Another week, another horrific mass shooting in my adoptive country. And so, again, America grieves, while my British friends shake their heads in disbelief, asking: what is it with Americans and guns?
Now, I don't lay claim to any kind of scholarly expertise in American gun culture, but I have lived for the past eight years in Georgia, one of the states with the most lenient gun laws in the country; a state that, in 2014, enacted a piece of legislation known as the "guns everywhere law", which allows firearms to be carried freely in - amongst most other places - government offices, airports, places of worship and school classrooms. On that basis, I have a few thoughts on what it is with Americans and guns.
At the risk of stating the obvious, the first thing to say is that not all Americans feel the same way about the issue; there are numerous anti-gun campaign organisations here. But, as we all know, there is an opposite end to that spectrum. The motivations for the fervent gun-love professed by many Americans, which is not generally regarded as especially niche or eccentric, at least here in the South, seem to be primarily symbolic and sentimental. Some see guns as representing the country's pioneer history, a patriotic symbol of resistance to oppression. They cite (often with a good deal of poetic licence) the Second Amendment of the Constitution, which gives citizens the right to bear arms so they need never be tyrannized again. It can be about class and politics too, with an overt love of firearms a defiant gesture against the big government liberals, a howl for the sanctity of personal freedom, a cry of pride from the rural hunters aimed at the ears of the city-dwelling, soft-skinned educational and professional elites. It's this distinction, or some version of it - this idea of 'two Americas' - that underpins so much of the antagonistic political discourse in this country today.
And it can be personal. The father quietly teaches the son to handle and respect a weapon; the first gun as a rite of passage; hunting trips as a bonding experience enjoyed across a lifetime. Guns as masculinity.
And finally, of course, there are reasons of fear, which have a wider reach. You don't have to be any sort of gun-lover to want to protect yourself or your family, and to wonder whether, in a country overrun with weapons, that requires you to take up arms yourself, however reluctantly. Between the enthusiasts and the anti-gun campaigners, there's a pragmatic space where gun ownership can reasonably seem like a real-world solution to a real-world problem.
So there's pride and patriotism and family and fear, and what's really important to understand is that these feelings are all propped up by a whole industry with a vested interest in perpetuating them. The NRA and the gun manufacturers run a fantastically successful PR operation, so powerful that they manage to whitewash all the facts and figures and maintain a grip on public opinion that prevents the kind of widespread outcry that might actually force legislators into making meaningful change. For as long as public support maintains the awesome power of the gun lobby, only relatively minor adjustments - what politicians like to refer to as "common sense gun safety measures", like universal background checks or tighter restrictions on military-style semi-automatic weapons - seem even theoretically possible. The kind of radical legislation that might bring America anywhere close to a British-style minimal firearms culture feels several worlds away.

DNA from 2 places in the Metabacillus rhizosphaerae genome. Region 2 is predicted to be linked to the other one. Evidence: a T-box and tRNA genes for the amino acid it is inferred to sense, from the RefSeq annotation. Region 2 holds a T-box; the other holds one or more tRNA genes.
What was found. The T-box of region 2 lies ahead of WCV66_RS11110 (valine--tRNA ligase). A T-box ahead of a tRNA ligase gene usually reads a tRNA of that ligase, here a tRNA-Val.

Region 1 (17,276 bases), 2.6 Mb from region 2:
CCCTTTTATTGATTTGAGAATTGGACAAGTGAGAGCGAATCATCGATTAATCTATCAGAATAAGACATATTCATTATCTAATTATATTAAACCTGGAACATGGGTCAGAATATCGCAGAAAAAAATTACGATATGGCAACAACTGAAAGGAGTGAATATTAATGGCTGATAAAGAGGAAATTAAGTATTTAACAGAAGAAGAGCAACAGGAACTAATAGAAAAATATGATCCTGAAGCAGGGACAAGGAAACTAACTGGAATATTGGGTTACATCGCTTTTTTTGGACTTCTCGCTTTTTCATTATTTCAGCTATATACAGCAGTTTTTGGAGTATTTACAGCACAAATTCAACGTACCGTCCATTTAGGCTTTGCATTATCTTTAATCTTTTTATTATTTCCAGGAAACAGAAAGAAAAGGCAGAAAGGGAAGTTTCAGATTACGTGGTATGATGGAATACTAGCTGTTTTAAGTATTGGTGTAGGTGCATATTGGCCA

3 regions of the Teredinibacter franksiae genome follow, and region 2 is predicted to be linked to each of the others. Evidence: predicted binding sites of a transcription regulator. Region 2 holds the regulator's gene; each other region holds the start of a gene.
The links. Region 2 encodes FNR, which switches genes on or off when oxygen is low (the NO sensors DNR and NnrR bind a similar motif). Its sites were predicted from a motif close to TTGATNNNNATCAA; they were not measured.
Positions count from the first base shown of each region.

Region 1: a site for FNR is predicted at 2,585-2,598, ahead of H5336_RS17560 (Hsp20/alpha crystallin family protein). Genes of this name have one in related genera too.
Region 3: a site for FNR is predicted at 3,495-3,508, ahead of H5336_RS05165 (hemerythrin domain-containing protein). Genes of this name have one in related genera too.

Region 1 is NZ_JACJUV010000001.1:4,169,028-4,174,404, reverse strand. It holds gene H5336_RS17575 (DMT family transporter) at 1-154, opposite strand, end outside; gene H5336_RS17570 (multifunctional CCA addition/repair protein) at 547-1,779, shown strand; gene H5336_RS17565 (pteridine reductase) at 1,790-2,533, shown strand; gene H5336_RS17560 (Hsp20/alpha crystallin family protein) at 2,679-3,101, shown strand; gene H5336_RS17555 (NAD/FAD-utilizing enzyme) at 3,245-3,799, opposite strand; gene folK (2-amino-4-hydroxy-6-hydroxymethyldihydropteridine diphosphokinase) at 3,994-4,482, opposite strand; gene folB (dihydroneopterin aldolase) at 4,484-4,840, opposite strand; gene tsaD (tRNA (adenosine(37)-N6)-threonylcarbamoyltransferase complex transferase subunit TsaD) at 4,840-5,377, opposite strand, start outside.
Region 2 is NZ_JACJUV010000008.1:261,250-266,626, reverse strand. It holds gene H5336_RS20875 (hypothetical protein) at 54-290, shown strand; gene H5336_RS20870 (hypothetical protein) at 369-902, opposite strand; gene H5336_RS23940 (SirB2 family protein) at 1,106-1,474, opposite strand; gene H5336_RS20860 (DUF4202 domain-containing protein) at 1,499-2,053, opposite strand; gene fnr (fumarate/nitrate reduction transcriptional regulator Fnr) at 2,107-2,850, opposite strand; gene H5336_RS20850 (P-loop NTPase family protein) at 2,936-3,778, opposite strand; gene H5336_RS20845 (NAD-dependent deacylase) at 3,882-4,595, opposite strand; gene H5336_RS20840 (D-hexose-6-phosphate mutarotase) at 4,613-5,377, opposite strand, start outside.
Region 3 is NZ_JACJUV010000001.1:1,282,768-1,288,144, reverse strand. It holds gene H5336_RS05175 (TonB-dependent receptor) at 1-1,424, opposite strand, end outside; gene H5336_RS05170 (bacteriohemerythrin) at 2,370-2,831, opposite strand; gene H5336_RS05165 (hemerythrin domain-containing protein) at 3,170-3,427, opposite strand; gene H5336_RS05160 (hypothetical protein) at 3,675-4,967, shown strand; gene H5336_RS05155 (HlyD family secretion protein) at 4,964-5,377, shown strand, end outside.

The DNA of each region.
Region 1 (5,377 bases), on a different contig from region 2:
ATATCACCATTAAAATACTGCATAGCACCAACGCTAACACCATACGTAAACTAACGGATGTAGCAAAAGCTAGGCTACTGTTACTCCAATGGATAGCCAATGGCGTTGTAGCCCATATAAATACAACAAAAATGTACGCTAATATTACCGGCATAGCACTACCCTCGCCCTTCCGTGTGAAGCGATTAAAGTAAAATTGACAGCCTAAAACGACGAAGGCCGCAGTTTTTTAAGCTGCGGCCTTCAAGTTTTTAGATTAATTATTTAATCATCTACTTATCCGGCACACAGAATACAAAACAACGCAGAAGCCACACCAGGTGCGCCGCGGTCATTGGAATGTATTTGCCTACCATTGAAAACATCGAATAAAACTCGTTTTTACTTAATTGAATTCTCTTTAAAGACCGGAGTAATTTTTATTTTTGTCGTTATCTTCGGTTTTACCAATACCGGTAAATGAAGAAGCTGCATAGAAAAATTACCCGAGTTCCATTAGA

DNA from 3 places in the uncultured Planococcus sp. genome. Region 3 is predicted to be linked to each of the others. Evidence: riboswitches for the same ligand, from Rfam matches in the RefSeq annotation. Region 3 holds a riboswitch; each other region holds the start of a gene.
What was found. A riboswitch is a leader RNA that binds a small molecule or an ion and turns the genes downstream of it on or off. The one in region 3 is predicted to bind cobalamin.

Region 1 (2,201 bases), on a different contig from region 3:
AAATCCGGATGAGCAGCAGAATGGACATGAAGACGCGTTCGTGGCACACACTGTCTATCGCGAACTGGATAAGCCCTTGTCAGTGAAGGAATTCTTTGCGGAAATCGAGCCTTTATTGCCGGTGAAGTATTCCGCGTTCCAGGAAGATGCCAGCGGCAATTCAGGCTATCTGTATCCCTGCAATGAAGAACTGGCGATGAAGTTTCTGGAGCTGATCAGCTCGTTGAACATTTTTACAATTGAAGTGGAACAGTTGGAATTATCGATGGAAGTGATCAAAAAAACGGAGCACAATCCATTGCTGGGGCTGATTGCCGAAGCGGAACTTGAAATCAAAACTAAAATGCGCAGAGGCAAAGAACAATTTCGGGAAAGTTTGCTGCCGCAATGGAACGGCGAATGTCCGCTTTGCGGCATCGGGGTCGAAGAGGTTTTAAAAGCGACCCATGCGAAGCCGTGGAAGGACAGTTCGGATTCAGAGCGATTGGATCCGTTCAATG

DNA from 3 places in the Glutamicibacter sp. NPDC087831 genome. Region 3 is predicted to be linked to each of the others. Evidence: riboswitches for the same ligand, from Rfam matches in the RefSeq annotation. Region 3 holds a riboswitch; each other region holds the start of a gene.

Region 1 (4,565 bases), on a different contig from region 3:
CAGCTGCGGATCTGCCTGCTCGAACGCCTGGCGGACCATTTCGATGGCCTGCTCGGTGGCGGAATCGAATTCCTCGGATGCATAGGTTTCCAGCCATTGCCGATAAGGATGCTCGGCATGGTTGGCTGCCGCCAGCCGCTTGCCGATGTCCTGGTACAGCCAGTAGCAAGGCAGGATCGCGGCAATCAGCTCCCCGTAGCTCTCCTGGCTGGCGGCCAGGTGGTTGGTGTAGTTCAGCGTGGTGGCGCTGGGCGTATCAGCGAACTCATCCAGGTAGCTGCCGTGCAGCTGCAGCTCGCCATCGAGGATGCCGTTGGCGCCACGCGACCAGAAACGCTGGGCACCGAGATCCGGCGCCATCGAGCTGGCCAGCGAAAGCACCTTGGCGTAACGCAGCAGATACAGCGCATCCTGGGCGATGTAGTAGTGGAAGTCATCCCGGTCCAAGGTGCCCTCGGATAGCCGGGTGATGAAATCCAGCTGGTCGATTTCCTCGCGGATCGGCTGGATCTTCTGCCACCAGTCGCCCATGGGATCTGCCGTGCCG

Solving America's gun problem simply cannot be impossible, but it would, I fear, require a truly profound change of hearts and minds. Advocates for gun control would need somehow to roar louder than the behemoth pro-gun lobby to convince people that free access to firearms really does cause more death, and that, whatever their reasons for wanting to hold on to their weapons, the loss of all these innocent lives is too high a price to pay. And that might be the easy part. Statistically, it's highly questionable that owning or carrying a gun makes anyone safer but, in the face of fear, we may need more than statistics. In order to shift public opinion, we would have to persuade individuals that, while they may feel safer - may even, it's conceivable, in their particular case, be safer - with a gun than without one, overall we are all less safe with the gun laws that we have in this country, and if we're any sort of society, that's what ought to matter to us most. Ultimately, real change on one inflammatory subject in America may depend on confronting another: the individual versus the collective, the question of the greater good. It may come down to empathy. And if it turns out that Americans simply don't have enough, that'll be one more tragedy.Suggest a correction